Display-o-tron RGB BREAKOUT doesn't work


#1

Hi, i recently bought a Display-o-tron RGB BREAKOUT. I installed the python driver and all the dependencies by launching:

curl https://get.pimoroni.com/displayotron | bash

as stated in the tutorial here

then I wired it up following the wiring scheme suggested in the same page (even tried to switch to 3v3, i am that desperate). The backlight goes on and i can correctly switch the three different leds on and off for that matters. Here comes the pain: any other function doesn’t work: changing contrast, writing text, moving the cursor: they don’t show a visible outcome on the screen. I am using a script as simple as:

import dot3k.lcd as lcd 
lcd.set_contrast(20)
lcd.write('HELLO WORLD!')

pi1

This is what i’m getting :(
I double (and triple) checked the wiring, spi is enabled and working, the MISO/MOSI test gives positive results.

I’ve tried every trivial solution (apart from connecting it via the 4bit bus and talking to it via wiringPi, but i really need to use this via SPI)

Is it faulty? Am i missing something so obvious i should be ashamed of?


#2

Is this on a Pi 3 with Raspbian Stretch?
if so, then there maybe an issue with the SPI clock frequency. It may vary with CPU load.
You can fix this by making the GPU core frequency 250 MHz
Do this by adding the following line to /boot/config.txt:

core_freq=250

and reboot.

Maybe a red herring, but worth a try


#3

Even though i am on rpi2 jessie i tried it anyway with no results.
I could try to bypass the pimoroni header provided and communicate directly with the DOGM163x-A (using the 4 bits configuration just to exclude any spi related issue) but i think it should be the last resort :D (mainly because i’m stuck with a really small breadboard with not enough space for the 20+ pins of the screen)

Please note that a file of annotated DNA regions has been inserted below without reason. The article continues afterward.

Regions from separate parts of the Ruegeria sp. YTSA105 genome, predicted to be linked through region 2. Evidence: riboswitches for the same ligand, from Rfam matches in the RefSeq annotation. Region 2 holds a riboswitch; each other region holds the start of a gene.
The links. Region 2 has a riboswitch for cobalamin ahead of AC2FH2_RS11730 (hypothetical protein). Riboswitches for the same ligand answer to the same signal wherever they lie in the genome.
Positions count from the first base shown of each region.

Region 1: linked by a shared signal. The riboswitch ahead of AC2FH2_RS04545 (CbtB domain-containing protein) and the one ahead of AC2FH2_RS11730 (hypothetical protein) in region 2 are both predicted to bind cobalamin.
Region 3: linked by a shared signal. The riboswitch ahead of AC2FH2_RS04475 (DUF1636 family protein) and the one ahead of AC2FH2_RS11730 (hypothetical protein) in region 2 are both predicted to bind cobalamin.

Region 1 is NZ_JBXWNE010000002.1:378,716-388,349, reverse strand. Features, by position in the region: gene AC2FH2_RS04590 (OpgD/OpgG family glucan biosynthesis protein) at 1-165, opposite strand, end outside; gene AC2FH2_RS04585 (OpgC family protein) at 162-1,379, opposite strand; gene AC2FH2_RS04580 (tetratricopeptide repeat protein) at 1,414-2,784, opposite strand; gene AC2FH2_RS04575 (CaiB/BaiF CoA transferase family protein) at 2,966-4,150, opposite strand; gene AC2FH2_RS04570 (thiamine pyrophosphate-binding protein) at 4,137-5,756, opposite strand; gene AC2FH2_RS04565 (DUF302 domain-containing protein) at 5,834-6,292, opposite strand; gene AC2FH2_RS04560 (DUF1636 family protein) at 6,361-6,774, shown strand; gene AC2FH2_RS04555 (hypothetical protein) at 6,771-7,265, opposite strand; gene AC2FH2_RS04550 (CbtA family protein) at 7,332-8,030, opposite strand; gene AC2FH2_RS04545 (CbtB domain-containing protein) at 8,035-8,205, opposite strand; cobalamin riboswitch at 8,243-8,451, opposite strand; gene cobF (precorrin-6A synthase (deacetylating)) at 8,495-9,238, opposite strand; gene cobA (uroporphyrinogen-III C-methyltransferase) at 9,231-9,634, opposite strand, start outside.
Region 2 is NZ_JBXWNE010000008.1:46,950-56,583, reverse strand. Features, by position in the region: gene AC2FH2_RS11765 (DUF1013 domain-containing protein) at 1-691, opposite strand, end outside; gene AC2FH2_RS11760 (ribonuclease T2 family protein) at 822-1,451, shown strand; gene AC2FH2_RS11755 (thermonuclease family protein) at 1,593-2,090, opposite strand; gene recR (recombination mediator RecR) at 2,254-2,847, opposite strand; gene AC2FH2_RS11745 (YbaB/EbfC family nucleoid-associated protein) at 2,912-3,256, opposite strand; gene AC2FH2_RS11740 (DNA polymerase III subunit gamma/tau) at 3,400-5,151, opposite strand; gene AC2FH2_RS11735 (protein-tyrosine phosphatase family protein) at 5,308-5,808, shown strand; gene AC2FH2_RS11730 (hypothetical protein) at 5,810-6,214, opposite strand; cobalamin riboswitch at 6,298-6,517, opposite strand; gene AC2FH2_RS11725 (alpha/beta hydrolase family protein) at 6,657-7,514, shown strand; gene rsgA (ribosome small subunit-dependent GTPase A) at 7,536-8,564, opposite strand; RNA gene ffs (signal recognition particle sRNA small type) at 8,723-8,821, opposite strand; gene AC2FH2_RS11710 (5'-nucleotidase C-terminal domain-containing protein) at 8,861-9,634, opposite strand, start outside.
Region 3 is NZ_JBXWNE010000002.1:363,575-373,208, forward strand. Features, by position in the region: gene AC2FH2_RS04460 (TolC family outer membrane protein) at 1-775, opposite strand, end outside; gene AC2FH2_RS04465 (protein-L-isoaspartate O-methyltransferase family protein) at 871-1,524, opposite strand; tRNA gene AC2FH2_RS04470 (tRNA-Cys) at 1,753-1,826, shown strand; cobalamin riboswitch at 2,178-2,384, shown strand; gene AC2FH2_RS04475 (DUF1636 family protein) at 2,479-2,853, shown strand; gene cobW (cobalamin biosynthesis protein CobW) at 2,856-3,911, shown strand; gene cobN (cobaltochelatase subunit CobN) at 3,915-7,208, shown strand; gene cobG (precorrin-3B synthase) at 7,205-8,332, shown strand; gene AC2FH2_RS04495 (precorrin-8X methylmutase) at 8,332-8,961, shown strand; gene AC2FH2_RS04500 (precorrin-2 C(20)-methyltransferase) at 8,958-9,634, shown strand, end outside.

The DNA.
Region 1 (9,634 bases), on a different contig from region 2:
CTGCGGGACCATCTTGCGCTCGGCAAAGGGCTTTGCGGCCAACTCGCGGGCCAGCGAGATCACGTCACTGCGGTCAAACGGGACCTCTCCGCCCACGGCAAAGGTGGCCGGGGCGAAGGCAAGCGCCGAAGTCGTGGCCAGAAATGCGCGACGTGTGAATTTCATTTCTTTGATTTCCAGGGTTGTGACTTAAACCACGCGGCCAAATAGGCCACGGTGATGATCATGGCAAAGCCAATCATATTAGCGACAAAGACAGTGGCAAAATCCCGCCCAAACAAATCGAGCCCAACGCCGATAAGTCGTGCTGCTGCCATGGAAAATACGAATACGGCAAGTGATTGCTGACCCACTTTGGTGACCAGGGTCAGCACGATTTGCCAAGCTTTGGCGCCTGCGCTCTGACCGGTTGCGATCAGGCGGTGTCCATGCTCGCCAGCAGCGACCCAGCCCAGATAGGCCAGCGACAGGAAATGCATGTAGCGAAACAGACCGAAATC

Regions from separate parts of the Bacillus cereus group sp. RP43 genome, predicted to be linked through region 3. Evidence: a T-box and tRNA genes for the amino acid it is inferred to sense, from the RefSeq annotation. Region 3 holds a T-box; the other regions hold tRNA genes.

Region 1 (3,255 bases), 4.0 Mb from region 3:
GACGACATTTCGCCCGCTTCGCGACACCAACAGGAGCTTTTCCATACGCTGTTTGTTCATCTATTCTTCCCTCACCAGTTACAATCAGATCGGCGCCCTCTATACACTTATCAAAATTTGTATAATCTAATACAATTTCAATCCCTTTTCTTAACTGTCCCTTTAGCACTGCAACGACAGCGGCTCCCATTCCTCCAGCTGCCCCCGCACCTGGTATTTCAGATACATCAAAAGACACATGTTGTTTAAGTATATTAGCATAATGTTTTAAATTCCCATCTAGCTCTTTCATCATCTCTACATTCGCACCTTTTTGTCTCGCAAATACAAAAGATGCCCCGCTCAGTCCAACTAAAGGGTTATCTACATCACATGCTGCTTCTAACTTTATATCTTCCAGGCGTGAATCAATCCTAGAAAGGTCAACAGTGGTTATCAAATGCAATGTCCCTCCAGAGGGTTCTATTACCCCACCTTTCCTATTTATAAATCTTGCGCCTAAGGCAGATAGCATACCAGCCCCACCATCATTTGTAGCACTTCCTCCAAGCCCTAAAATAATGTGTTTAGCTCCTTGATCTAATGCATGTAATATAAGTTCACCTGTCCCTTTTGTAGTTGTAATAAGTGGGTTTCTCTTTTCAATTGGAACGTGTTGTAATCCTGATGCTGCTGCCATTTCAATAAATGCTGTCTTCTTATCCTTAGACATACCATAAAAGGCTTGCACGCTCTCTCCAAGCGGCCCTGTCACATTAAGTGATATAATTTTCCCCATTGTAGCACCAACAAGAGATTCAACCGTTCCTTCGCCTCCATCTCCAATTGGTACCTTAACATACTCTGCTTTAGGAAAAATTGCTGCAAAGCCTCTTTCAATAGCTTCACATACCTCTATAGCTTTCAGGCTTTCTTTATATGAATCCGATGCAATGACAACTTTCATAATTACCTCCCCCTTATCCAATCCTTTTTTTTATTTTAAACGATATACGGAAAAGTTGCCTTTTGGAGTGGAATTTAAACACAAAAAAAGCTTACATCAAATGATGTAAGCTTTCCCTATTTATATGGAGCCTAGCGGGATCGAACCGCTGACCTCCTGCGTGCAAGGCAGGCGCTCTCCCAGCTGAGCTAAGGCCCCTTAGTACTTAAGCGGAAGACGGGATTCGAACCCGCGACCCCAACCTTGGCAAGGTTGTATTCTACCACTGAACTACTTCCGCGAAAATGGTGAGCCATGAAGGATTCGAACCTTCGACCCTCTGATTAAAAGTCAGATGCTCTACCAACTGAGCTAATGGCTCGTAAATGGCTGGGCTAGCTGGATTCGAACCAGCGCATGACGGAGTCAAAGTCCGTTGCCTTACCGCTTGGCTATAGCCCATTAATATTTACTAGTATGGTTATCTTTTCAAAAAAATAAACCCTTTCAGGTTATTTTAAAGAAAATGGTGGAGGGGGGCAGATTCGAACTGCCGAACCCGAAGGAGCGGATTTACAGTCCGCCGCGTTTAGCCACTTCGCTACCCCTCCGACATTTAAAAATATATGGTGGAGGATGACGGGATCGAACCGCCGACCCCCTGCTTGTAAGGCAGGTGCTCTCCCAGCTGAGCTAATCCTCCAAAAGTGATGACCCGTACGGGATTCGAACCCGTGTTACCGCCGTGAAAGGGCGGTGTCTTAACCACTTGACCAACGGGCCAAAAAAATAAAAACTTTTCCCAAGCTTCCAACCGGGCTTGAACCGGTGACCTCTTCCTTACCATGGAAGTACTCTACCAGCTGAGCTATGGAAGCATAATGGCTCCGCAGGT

I’m open to some other suggestions


#4

It’s hard to tell from the picture, but I’d double-check the soldering between the display and the breakout board.

At 3.3v logic- ie from the Pi - it should be running from a 3.3v power supply.


#5

I will review my soldering (i am not that skilled anyway so possibly some pins are not making contact perfectly) and post the result.

Apart from that: is it true that it should be running only in 3v3 if provided with a 3v3 logic? It is not stated anywhere. Good to know

[EDIT] it is made clear in the manufacturer datasheet which i didn’t read carefully :D


#6

Hi!

I was having the same problem as you are experiencing. I’m running Raspbian Stretch Lite on a RPi3 and driving the Display-o-Tron Breakout. After following the guide with the pin mapping provided and the software installed, I could drive the backlight but not the text importing the dot3k.lcd module.

But using the module dothat.lcd I can successfully drive the text and backlight(1)! And it works regardless if I have core_freq=250 in /boot/config.txt or not and using 3V3 or 5V.

I’m not sure why this is happening since I suppose the dot3k is intended to be used with the Breakout version, the one you and I have. Any ideas?

Edit 1: I’m not getting backlight to work properly, because I’m getting the following error with both modules and the core_freq=250 or not. I will update when I have it working.

File "/usr/lib/python3/dist-packages/sn3218.py", line 62, in enable_leds
[enable_mask & 0x3F, (enable_mask >> 6) & 0x3F, (enable_mask >> 12) & 0X3F])
OSError: [Errno 121] Remote I/O error

Edit 2 Solved: dothat.backlight still does not work for me, but the example scripts in the tutorial that use PWM to drive the backlight are working for me now


#7

dothat.backlight wont work with the breakout, since it’s trying to talk to a driver chip that isn’t present on the breakout at all. The breakout simply uses 3 channels - R, G, B that must be PWMed by the Pi or an appropriate driver chip.

I think the problems outlined here lend weight to this GitHub issue/request: https://github.com/pimoroni/displayotron/issues/41

There needs to be a dotbreakout or similar namespace that’s intended for use with the breakout, since neither DotHAT nor Dot3K are quite suitable.


#8

I agree, or at least it should be indicated in the tutorial. In the meantime, I’m happy to be able to use dothat for the text part :D